Photo by Debra Lopez
If u watched this episode thinking only abt Hippolyta's body, u missed the nuanced work of one of the greatest actors of our generation. Pay attention to what really matters. This episode was all about Hippolyta's major emotional chords: the freedom that she withheld from herself because her world told her gifts didn't matter. Freedom is something you take, not something that is given. It is in self-definition: when you determine what is valuable to you, the world will follow your lead. If you check in with the world and its varying money-driven, self-esteem questioning values, you will never meet up. We live in a world where entire empires are funded by your self-doubt. Freeing yourself is a personal act that is completely within your powerl
That inability to value your whole, true self is exactly what the episode is abt. Framing her world from the inside out instead of confining herself to the shallow, violent, limiting world outside of her. Women who were uncomfortable with Hippolyta's beautiful normalcy fear that kind authenticity. Watch it again, grow...
"Sometimes, I wonder if people know what IRL women actually look like anymore.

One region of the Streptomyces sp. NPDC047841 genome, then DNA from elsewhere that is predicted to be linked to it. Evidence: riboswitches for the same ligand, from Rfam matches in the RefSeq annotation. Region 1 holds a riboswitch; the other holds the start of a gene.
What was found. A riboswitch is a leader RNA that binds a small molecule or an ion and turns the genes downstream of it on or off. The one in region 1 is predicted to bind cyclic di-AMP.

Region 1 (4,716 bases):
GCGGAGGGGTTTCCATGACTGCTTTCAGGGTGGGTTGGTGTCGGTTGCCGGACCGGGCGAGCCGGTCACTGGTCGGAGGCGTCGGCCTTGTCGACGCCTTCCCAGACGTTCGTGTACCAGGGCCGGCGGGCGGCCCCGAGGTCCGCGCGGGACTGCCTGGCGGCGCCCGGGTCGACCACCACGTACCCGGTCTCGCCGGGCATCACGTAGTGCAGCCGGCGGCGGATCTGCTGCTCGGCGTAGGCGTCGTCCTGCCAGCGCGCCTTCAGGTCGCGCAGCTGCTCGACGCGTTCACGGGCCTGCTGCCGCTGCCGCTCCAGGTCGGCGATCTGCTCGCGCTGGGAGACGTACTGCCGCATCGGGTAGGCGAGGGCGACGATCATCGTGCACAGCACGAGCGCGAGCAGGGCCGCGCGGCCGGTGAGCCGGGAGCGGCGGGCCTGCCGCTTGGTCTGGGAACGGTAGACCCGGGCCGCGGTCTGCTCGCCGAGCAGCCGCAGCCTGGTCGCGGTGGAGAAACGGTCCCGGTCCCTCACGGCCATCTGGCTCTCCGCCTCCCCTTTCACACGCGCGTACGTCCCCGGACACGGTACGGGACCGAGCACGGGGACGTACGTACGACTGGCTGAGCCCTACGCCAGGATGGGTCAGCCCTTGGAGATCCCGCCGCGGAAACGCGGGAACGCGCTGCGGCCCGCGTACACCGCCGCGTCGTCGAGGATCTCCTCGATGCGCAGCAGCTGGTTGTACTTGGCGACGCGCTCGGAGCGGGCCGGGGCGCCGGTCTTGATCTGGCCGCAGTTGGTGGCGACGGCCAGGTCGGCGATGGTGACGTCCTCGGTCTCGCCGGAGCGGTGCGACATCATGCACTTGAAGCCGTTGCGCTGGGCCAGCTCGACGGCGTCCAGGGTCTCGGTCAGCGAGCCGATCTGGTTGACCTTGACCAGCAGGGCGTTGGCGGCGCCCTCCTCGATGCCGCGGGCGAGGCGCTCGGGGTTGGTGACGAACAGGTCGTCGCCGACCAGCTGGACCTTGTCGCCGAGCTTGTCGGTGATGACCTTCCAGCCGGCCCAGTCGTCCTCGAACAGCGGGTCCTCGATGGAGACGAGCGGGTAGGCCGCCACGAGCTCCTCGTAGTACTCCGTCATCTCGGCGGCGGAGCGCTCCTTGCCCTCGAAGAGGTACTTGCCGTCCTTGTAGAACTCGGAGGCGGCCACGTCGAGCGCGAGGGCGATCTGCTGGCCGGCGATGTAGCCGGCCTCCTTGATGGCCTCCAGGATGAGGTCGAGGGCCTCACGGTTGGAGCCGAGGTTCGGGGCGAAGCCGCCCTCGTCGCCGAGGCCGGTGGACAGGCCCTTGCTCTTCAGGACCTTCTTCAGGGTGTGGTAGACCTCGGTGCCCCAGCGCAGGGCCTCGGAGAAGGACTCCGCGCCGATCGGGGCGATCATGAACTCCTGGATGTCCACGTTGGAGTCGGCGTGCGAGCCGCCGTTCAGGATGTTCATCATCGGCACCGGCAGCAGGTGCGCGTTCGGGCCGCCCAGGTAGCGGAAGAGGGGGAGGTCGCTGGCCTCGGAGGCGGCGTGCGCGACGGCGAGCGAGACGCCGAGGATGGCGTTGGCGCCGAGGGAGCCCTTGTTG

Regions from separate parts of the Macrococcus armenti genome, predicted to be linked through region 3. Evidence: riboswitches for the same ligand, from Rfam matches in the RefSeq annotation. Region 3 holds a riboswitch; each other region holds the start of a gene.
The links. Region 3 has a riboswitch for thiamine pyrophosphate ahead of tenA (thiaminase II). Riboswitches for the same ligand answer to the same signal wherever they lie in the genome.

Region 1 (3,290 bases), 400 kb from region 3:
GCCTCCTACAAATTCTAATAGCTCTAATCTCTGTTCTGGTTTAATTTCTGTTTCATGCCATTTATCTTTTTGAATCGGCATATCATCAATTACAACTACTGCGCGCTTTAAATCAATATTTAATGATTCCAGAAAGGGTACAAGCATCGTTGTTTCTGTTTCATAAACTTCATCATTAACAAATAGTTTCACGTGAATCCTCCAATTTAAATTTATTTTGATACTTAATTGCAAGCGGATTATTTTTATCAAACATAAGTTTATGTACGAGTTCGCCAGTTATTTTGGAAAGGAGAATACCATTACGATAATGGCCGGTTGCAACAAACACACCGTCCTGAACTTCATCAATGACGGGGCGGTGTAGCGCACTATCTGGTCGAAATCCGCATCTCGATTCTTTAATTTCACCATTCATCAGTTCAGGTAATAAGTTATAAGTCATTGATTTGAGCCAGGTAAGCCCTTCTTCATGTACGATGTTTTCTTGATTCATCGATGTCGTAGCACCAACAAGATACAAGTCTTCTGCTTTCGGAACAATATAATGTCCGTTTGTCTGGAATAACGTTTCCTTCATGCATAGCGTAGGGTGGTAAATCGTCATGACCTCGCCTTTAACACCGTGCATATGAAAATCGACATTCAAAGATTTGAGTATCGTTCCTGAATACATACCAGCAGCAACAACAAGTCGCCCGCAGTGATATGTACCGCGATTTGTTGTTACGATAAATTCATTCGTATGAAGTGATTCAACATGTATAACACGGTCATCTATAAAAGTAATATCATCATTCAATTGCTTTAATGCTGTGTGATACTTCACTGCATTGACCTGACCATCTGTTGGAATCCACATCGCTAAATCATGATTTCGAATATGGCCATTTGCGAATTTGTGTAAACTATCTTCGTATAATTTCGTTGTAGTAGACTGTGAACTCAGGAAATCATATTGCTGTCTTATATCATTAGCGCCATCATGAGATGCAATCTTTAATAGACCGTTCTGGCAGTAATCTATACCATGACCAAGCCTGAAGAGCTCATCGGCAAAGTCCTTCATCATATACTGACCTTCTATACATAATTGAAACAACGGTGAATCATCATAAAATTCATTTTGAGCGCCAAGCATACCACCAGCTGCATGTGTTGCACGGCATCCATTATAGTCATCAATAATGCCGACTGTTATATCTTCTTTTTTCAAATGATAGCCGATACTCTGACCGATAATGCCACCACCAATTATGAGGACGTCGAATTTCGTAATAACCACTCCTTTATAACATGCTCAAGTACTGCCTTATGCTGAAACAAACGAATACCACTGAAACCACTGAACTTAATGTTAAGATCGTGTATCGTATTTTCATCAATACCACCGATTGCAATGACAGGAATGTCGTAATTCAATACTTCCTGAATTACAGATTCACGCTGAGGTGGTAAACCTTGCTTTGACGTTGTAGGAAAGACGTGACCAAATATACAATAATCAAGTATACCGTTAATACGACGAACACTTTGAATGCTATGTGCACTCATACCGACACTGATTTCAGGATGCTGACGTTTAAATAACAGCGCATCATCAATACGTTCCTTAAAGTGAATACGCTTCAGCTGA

Despite what you commonly see on Instagram, women in 2020 still come in varying shapes and sizes. Even many of the women on IG who look âperfectâ in photos, arenât the same size and shape in life.
Iâm watching all these reactions to âHippâ from #lovecraftcountry showing her naked, 51 year old body. It was a good body to see. Surprisingly rare to see on TV, given that the average American woman is a size 14, but thatâs another topic.
I noticed in conversations about Hippâs body, she keeps being referred to as âconfidentâ and âbraveâ for showing herself, either nude or barely feathered. There are even those that, as a kind buffer of sorts to explain her shape (which needs no explanation), suggest she gained weight for this role.
Iâm sure folks mean well, but notably, no one calls a woman who has the âidealâ shape âconfidentâ or âbraveâ for being naked. (There are other names for women who do that.) To call a woman âbraveâ or âconfidentâ for showing a body that doesnât fit the âidealâ is implying that the woman is flawed and to show such flawsâ really, ones you would never dare toâ must mean she has some outlier level of self esteem to display herself when she isnât âidealâ.
Again, I think you mean well here. So maybe instead of a backhanded compliment, try, âshe looks great!â
Not for her age.
Not for her size.
Not for her [insert any thing else.]
Just âshe looks great!â
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April Yvette Thompson